From The Economist's Buttonwood blog:
The secrets of Buffett’s success
Beating the market with beta
IF INVESTORS had access to a time machine and could take themselves back to 1976, which stock should they buy? For Americans, the answer is clear: the best risk-adjusted return came not from a technology stock, but from Berkshire Hathaway, the conglomerate run by Warren Buffett. Berkshire also has a better record than all the mutual funds that have survived over that long period.
Some academics have discounted Mr Buffett as a statistical outlier. Others have simply stood in awe of his stock-picking skills, which they view as unrepeatable. But a new paper* from researchers at New York University and AQR Capital Management, an investment manager, seems to have identified the main factors that have driven the extraordinary record of the sage of Omaha.
Understanding the success of Mr Buffett requires a brief detour into investment theory. Academics view stocks in terms of their sensitivity to market movements, or “beta”. Stocks that move more violently than the market (rising 10%, for instance, when the index increases by 5%) are described as having “high beta”, whereas stocks that move less violently are considered “low beta”. The model suggests that investors demand a higher return for owning more volatile—and thus higher-risk—stocks.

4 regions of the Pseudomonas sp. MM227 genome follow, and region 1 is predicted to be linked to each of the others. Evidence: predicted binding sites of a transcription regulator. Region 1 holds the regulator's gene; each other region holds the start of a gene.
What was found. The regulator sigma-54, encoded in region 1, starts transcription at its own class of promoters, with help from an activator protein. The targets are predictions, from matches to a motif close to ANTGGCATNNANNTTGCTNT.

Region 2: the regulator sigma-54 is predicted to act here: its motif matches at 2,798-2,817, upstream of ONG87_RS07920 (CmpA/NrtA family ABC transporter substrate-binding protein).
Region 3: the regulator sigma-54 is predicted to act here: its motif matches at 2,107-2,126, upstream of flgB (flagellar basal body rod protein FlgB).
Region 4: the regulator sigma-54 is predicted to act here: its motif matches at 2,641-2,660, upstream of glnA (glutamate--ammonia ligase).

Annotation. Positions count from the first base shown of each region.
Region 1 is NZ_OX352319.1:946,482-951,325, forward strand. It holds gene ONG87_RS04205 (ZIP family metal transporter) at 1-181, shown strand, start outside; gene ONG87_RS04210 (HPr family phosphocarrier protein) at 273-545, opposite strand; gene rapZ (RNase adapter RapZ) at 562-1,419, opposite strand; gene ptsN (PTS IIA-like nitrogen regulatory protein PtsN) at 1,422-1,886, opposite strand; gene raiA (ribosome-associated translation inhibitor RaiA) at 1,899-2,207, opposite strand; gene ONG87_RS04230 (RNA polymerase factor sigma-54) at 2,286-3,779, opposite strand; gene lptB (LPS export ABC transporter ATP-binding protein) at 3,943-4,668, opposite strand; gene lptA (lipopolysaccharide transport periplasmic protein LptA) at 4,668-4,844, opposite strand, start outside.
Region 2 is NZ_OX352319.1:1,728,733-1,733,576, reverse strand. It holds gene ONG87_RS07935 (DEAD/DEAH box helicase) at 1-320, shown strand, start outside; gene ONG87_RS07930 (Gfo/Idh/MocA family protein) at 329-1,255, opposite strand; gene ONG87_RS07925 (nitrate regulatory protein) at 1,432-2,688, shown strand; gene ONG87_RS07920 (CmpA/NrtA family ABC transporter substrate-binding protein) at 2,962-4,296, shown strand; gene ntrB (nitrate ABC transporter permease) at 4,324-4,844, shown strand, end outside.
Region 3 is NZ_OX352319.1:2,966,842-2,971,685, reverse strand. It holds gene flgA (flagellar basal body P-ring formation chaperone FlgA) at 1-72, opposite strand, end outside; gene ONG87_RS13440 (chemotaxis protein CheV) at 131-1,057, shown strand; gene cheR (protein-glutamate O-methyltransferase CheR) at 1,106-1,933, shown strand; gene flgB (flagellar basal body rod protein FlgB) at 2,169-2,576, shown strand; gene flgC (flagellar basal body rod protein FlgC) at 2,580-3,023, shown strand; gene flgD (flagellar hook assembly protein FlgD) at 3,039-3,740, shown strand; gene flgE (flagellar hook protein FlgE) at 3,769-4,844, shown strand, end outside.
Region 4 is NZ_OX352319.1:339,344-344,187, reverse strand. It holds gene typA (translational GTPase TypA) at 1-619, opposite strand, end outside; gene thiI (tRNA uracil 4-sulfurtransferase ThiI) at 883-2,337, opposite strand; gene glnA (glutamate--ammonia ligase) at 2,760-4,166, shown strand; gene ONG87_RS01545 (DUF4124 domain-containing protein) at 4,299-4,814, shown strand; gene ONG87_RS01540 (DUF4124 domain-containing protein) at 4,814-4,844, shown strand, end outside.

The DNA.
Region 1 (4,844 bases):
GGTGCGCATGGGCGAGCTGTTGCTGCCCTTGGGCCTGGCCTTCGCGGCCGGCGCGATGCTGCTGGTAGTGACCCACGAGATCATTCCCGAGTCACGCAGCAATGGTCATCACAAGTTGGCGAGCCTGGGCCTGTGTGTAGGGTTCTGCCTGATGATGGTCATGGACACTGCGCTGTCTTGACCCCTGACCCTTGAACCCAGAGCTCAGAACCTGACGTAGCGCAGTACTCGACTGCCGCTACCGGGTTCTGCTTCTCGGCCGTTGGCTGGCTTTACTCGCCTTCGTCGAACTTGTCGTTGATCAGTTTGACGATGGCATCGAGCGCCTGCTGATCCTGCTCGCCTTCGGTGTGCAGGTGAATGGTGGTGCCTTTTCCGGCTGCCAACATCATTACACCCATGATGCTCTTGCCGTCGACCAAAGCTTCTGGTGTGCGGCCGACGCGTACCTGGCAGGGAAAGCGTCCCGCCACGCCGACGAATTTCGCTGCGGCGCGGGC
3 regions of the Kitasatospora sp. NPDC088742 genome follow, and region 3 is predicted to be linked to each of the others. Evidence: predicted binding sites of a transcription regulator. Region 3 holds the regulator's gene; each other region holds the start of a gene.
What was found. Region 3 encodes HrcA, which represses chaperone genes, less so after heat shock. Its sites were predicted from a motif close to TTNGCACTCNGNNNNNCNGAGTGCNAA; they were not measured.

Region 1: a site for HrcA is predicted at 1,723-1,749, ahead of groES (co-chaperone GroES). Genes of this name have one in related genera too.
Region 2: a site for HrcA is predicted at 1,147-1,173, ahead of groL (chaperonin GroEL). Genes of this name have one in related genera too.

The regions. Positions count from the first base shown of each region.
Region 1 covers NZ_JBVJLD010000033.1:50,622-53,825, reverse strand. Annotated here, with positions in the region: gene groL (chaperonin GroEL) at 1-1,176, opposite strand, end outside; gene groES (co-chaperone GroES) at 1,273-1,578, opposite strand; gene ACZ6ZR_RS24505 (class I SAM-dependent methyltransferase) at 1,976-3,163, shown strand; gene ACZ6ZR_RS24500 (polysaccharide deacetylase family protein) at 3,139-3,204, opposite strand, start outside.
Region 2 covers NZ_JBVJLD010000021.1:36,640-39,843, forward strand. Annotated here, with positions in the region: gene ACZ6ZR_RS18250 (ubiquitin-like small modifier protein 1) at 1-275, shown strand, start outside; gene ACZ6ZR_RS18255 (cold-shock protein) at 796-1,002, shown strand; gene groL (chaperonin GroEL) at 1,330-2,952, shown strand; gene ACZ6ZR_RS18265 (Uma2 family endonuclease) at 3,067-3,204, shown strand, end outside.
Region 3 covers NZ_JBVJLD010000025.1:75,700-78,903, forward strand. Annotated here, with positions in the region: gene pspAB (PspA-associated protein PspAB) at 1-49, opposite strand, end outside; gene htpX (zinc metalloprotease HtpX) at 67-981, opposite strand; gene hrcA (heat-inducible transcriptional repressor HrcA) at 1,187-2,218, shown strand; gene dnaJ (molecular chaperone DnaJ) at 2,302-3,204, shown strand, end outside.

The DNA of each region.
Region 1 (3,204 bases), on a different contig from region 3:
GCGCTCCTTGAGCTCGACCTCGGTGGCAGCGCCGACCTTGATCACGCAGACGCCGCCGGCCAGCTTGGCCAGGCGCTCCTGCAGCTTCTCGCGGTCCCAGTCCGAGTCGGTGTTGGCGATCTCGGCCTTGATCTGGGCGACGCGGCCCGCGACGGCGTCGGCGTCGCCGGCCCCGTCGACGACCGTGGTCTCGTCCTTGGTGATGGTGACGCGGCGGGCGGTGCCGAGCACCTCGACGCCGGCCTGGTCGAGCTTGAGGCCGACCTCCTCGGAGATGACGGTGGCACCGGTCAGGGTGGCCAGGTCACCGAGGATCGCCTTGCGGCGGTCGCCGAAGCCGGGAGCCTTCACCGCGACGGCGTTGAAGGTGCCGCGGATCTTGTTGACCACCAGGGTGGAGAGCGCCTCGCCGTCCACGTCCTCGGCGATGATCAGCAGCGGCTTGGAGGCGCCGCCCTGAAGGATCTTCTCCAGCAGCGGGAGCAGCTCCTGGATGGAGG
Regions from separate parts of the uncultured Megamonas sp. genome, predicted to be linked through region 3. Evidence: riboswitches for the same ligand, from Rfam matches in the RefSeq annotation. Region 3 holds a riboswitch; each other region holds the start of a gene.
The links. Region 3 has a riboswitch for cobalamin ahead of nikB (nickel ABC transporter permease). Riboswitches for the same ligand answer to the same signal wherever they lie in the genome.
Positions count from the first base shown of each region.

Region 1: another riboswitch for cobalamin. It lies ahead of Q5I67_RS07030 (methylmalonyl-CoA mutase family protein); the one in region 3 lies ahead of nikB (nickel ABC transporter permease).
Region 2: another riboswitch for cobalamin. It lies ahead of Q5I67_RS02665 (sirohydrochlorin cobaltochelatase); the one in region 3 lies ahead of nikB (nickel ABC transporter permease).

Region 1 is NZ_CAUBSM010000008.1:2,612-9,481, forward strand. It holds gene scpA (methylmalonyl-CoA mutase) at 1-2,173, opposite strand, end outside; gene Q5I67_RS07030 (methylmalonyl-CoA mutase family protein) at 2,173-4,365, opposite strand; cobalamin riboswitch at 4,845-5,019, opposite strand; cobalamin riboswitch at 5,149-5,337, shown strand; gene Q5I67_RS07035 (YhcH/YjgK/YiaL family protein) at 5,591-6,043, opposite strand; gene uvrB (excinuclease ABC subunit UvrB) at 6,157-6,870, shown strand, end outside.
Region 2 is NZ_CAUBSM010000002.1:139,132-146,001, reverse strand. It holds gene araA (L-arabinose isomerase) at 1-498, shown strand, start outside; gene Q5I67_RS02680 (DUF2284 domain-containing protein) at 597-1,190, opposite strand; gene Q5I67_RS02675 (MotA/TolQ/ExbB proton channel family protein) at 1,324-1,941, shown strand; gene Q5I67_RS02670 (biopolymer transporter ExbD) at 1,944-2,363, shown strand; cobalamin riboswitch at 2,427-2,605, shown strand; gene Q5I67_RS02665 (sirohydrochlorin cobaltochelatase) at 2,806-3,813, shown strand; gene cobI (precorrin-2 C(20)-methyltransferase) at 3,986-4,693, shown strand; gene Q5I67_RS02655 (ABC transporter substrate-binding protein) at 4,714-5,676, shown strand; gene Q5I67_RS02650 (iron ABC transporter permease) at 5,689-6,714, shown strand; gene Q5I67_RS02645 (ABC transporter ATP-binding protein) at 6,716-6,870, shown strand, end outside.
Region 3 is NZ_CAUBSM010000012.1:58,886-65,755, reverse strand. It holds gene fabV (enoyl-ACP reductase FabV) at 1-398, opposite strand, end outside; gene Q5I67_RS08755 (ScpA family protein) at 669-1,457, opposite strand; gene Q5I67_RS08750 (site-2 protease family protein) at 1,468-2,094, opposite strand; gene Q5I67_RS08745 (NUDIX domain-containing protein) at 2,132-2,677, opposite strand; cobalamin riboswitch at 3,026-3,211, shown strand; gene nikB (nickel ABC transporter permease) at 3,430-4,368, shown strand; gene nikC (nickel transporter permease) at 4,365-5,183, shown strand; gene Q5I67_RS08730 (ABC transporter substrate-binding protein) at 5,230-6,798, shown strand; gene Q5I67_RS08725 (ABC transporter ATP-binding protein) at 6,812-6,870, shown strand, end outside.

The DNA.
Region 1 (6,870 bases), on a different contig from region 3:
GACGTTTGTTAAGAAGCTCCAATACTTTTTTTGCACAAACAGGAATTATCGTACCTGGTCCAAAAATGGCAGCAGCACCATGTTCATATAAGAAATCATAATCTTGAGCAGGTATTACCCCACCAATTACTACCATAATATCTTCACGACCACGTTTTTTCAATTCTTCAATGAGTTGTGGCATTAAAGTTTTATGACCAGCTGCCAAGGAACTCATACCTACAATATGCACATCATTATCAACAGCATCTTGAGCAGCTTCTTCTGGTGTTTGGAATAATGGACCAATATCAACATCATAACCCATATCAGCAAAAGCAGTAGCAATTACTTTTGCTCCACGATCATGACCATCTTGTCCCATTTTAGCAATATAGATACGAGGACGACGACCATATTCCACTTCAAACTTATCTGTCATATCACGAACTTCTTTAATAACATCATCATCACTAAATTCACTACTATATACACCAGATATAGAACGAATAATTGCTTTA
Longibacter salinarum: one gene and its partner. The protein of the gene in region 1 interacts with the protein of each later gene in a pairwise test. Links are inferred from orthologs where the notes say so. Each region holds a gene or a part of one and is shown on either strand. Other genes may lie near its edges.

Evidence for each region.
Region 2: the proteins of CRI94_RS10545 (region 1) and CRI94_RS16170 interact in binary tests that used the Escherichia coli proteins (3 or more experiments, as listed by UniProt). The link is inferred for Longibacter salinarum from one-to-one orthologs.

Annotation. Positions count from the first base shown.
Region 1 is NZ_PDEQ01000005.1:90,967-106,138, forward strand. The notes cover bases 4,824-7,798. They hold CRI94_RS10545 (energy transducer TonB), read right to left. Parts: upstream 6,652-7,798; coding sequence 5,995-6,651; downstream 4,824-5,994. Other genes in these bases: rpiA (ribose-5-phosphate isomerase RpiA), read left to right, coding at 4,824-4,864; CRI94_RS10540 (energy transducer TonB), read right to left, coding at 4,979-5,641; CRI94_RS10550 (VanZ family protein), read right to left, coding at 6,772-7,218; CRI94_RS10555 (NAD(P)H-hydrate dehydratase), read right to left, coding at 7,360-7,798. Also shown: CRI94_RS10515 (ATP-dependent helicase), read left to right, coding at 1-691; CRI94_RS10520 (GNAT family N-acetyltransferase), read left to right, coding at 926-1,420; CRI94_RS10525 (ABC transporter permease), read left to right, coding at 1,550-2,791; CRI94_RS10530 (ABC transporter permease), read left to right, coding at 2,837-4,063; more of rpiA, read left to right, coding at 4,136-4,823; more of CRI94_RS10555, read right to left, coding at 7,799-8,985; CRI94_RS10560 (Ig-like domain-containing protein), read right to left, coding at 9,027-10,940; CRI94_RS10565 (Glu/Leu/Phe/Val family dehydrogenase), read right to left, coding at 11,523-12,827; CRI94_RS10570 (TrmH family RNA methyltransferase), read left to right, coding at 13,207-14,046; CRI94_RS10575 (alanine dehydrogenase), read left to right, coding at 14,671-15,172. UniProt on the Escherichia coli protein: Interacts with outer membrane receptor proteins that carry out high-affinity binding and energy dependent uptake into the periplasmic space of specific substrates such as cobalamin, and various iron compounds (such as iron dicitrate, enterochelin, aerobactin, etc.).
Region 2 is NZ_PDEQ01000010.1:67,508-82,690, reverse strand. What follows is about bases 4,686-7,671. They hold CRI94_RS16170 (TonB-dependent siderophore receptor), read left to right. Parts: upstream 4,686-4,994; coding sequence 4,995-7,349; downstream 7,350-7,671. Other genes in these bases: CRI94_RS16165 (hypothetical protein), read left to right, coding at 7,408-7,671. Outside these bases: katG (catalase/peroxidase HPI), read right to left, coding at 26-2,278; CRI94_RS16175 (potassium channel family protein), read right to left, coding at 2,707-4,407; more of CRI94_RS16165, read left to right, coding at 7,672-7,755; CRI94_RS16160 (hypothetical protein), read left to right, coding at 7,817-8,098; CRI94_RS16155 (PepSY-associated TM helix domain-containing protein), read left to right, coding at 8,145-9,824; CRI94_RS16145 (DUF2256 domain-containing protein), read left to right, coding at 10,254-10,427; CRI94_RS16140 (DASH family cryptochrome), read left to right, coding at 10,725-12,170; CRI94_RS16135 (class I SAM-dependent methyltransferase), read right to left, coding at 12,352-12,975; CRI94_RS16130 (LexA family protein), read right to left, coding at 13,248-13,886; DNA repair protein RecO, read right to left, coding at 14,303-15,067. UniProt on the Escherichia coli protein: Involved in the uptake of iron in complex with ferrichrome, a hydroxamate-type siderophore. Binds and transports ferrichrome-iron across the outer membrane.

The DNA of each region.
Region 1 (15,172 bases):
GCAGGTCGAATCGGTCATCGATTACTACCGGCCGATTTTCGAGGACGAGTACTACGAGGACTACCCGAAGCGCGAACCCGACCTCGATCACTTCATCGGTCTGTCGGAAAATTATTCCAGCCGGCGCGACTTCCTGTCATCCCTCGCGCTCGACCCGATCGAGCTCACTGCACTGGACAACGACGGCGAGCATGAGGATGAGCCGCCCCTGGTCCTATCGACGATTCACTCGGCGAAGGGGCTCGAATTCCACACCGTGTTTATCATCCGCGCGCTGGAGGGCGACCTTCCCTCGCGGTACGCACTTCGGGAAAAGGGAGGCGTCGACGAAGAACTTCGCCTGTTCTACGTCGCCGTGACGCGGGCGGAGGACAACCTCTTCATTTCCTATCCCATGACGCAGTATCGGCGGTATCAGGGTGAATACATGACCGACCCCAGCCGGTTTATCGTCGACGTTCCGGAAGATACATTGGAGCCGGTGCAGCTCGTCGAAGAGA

The problem with the model is that, over the long run, reality has turned out to be different. Low-beta stocks have performed better, on a risk-adjusted basis, than their high-beta counterparts. As a related paper† illustrates, it should in theory be possible to exploit this anomaly by buying low-beta stocks and enhancing their return by borrowing money (leveraging the portfolio, in the jargon).
But this anomaly may exist only because most investors cannot, or will not, use such a strategy. Pension schemes and mutual funds are constrained from borrowing money. So they take the alternative approach to juicing up their portfolios: buying high-beta stocks. As a result, the average mutual-fund portfolio is more volatile than the market. And the effect of ignoring low-beta stocks is that they become underpriced.
Mr Buffett has been able to exploit this anomaly. He is well-known for buying shares in high-quality companies when they are temporarily down on their luck (Coca-Cola in the 1980s after the New Coke debacle and General Electric during the financial crisis in 2008). “It’s far better to buy a wonderful company at a fair price than a fair company at a wonderful price,” he once said. He has also steered largely clear of more volatile sectors, such as technology, where he cannot be sure that a company has a sustainable advantage.HT: Abnormal Returns
Without leverage, however, Mr Buffett’s returns would have been unspectacular. The researchers estimate that Berkshire, on average, leveraged its capital by 60%, significantly boosting the company’s return. Better still, the firm has been able to borrow at a low cost; its debt was AAA-rated from 1989 to 2009....MORE
The article doesn't link to the papers, here's what a quick searc turns up. Via the NYU Stern School:
Betting Against Beta
And from Yale: